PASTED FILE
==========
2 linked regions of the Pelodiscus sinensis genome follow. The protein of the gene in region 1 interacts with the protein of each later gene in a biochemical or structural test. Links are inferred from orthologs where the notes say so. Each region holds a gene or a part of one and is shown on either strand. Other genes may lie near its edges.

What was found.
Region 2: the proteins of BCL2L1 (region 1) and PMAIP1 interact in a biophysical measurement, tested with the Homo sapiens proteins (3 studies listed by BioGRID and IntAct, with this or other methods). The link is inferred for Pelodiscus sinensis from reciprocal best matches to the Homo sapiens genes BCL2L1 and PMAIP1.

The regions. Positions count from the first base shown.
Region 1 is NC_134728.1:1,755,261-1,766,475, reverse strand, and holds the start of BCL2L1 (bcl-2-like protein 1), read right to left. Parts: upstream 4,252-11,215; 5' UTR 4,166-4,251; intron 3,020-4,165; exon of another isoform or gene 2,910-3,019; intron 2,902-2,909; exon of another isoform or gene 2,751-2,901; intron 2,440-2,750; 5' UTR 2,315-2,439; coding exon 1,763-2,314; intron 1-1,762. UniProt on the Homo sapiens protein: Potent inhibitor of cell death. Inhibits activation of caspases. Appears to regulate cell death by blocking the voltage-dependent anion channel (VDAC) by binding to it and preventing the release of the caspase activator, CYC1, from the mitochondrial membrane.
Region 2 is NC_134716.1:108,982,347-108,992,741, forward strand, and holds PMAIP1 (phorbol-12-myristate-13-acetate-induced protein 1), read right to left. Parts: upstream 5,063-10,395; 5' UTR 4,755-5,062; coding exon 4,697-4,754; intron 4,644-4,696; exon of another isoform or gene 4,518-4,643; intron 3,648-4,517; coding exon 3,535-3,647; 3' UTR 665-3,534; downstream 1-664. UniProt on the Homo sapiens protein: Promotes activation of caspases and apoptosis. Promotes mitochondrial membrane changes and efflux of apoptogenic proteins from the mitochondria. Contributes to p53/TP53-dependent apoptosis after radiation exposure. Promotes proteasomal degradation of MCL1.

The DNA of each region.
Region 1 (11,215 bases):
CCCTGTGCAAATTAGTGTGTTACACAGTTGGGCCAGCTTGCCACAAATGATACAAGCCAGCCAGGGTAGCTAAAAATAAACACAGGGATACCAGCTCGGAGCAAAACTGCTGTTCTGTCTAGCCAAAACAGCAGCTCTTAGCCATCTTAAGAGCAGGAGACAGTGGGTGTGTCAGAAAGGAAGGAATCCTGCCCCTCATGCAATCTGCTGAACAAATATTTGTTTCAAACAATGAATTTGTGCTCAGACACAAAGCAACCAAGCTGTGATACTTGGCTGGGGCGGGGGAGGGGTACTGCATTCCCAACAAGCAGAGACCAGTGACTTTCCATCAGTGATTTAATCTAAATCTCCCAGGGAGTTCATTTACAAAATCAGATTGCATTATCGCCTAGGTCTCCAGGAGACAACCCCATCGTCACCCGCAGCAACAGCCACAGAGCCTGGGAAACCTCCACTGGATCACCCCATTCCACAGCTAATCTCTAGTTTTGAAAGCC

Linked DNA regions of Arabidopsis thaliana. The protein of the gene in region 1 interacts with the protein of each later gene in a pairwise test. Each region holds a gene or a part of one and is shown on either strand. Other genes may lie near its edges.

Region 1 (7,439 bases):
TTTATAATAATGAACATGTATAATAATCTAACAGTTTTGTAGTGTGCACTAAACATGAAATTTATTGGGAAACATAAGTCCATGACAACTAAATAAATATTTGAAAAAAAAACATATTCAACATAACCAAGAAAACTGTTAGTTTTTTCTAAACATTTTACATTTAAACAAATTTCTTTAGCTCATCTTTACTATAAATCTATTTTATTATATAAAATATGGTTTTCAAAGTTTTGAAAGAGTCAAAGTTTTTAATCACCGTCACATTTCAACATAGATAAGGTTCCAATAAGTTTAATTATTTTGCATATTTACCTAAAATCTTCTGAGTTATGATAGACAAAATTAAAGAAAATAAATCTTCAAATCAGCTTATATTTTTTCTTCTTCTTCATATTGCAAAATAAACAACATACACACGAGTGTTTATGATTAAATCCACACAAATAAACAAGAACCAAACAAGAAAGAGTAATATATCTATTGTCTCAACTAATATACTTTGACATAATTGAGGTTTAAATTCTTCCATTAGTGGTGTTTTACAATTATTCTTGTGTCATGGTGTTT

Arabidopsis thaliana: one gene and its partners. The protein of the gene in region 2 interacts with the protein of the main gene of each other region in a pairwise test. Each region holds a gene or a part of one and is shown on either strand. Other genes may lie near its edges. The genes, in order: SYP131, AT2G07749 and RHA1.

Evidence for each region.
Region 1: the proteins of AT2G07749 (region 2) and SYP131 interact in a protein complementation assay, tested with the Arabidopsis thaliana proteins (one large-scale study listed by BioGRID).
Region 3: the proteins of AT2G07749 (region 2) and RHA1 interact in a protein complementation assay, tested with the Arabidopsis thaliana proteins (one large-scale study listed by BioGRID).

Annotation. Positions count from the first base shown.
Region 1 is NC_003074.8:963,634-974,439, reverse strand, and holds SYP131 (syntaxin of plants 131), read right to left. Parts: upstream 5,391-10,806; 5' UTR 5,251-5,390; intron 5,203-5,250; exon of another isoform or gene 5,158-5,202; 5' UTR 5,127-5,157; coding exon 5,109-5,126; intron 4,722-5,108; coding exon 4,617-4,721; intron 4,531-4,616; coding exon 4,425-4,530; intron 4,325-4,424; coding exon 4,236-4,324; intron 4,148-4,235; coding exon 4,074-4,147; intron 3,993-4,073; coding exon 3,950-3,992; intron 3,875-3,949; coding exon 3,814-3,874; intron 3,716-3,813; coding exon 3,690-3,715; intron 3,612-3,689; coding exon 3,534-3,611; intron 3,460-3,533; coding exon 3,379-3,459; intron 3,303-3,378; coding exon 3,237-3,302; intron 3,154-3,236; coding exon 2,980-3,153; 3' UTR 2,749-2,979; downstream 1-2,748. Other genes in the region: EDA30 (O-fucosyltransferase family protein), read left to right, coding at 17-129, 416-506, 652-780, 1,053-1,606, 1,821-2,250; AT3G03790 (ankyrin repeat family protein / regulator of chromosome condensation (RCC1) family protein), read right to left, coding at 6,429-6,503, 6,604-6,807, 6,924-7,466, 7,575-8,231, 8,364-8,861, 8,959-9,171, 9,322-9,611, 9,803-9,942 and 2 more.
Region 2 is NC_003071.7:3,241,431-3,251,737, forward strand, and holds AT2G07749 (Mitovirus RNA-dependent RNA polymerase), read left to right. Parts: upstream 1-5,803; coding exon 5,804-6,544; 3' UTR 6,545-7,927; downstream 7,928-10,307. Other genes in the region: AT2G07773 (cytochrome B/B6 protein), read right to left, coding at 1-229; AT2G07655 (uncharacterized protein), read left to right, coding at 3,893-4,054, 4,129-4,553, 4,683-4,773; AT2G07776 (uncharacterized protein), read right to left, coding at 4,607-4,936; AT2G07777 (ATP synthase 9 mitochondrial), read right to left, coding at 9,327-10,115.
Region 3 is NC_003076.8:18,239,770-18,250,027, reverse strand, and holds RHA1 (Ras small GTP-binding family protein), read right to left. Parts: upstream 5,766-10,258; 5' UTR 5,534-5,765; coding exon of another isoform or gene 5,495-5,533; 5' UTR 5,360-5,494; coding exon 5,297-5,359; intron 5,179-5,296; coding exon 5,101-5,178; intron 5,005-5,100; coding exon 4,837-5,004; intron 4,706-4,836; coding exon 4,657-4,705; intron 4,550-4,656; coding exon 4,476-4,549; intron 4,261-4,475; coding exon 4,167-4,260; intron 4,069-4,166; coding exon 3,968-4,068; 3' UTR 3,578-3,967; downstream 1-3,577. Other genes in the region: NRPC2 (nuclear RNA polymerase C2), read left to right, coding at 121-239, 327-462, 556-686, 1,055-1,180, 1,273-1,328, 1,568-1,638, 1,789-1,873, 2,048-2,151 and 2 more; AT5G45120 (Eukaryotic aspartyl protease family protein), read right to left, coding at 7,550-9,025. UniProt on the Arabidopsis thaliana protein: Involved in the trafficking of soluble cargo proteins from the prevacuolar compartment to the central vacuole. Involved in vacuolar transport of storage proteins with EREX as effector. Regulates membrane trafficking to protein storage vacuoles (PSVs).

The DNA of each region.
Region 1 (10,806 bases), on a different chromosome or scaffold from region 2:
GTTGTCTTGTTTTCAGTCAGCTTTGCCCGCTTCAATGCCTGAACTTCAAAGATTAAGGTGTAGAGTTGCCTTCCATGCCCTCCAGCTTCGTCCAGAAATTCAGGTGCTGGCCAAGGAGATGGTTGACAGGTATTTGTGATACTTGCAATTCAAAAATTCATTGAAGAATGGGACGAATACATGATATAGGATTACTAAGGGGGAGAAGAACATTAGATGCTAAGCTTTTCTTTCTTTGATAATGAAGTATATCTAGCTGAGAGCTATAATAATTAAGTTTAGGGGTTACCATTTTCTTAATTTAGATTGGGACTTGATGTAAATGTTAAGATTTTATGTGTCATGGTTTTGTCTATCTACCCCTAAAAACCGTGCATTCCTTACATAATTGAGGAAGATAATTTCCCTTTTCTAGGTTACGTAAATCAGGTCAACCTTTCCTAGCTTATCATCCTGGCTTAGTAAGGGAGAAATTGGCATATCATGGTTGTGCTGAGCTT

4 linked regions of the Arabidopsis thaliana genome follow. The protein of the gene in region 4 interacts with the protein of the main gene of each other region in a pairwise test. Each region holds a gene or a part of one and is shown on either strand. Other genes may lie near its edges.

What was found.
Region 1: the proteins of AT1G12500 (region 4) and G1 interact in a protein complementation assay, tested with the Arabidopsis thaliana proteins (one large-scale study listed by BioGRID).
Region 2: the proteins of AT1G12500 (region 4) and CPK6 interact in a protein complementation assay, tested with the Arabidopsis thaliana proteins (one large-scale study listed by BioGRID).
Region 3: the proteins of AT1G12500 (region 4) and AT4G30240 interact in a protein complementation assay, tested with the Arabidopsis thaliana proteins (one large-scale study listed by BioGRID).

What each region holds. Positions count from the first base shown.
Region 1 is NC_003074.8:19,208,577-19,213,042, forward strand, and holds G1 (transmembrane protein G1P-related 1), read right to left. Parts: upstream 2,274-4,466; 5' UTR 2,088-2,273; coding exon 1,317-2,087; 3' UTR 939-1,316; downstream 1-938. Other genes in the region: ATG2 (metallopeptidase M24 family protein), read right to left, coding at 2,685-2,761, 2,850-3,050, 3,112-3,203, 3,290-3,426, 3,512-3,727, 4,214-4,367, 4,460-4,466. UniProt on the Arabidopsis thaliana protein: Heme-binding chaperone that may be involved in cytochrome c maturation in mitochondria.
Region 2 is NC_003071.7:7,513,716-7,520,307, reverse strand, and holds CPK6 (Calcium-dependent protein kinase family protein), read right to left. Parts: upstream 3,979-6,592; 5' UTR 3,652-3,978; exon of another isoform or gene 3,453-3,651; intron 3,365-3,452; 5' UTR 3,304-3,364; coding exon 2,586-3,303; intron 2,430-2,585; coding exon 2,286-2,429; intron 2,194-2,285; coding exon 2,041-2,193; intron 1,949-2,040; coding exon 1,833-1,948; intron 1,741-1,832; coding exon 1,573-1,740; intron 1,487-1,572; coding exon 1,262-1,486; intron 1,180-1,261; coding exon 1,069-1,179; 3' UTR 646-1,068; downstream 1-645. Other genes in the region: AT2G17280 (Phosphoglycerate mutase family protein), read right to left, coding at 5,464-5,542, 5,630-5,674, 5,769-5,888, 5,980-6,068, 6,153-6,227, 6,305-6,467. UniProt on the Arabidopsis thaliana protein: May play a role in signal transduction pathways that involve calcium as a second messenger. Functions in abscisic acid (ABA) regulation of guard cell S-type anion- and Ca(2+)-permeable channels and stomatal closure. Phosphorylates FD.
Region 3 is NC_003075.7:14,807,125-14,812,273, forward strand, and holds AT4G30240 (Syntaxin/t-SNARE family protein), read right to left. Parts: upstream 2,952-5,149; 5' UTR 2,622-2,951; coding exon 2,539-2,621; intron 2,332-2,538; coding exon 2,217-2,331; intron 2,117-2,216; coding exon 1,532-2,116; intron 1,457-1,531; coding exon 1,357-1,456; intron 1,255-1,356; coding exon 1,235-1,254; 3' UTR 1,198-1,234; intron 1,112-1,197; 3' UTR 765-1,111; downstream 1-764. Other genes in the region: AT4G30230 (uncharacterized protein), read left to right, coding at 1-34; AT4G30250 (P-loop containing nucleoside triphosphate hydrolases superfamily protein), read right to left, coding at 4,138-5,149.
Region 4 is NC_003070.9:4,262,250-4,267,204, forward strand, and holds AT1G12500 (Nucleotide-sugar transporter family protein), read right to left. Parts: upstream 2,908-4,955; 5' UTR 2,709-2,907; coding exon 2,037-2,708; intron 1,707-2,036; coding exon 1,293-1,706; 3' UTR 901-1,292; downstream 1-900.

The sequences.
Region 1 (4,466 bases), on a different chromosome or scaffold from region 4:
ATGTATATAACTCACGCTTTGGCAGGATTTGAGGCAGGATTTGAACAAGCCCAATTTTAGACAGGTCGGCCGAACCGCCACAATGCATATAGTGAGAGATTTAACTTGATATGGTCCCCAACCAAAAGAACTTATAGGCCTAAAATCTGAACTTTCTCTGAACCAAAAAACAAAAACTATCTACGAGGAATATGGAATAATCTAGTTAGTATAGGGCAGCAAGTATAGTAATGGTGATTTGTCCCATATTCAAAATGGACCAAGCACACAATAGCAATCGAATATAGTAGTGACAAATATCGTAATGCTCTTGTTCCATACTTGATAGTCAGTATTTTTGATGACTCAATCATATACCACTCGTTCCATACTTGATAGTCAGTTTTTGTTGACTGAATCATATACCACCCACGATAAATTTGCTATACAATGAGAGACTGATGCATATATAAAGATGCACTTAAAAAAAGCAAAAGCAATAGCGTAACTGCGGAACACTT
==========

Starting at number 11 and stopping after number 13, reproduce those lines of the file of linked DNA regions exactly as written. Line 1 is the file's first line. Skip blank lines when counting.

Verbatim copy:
Region 1 (7,439 bases):
TTTATAATAATGAACATGTATAATAATCTAACAGTTTTGTAGTGTGCACTAAACATGAAATTTATTGGGAAACATAAGTCCATGACAACTAAATAAATATTTGAAAAAAAAACATATTCAACATAACCAAGAAAACTGTTAGTTTTTTCTAAACATTTTACATTTAAACAAATTTCTTTAGCTCATCTTTACTATAAATCTATTTTATTATATAAAATATGGTTTTCAAAGTTTTGAAAGAGTCAAAGTTTTTAATCACCGTCACATTTCAACATAGATAAGGTTCCAATAAGTTTAATTATTTTGCATATTTACCTAAAATCTTCTGAGTTATGATAGACAAAATTAAAGAAAATAAATCTTCAAATCAGCTTATATTTTTTCTTCTTCTTCATATTGCAAAATAAACAACATACACACGAGTGTTTATGATTAAATCCACACAAATAAACAAGAACCAAACAAGAAAGAGTAATATATCTATTGTCTCAACTAATATACTTTGACATAATTGAGGTTTAAATTCTTCCATTAGTGGTGTTTTACAATTATTCTTGTGTCATGGTGTTT

Arabidopsis thaliana: one gene and its partners. The protein of the gene in region 2 interacts with the protein of the main gene of each other region in a pairwise test. Each region holds a gene or a part of one and is shown on either strand. Other genes may lie near its edges. The genes, in order: SYP131, AT2G07749 and RHA1.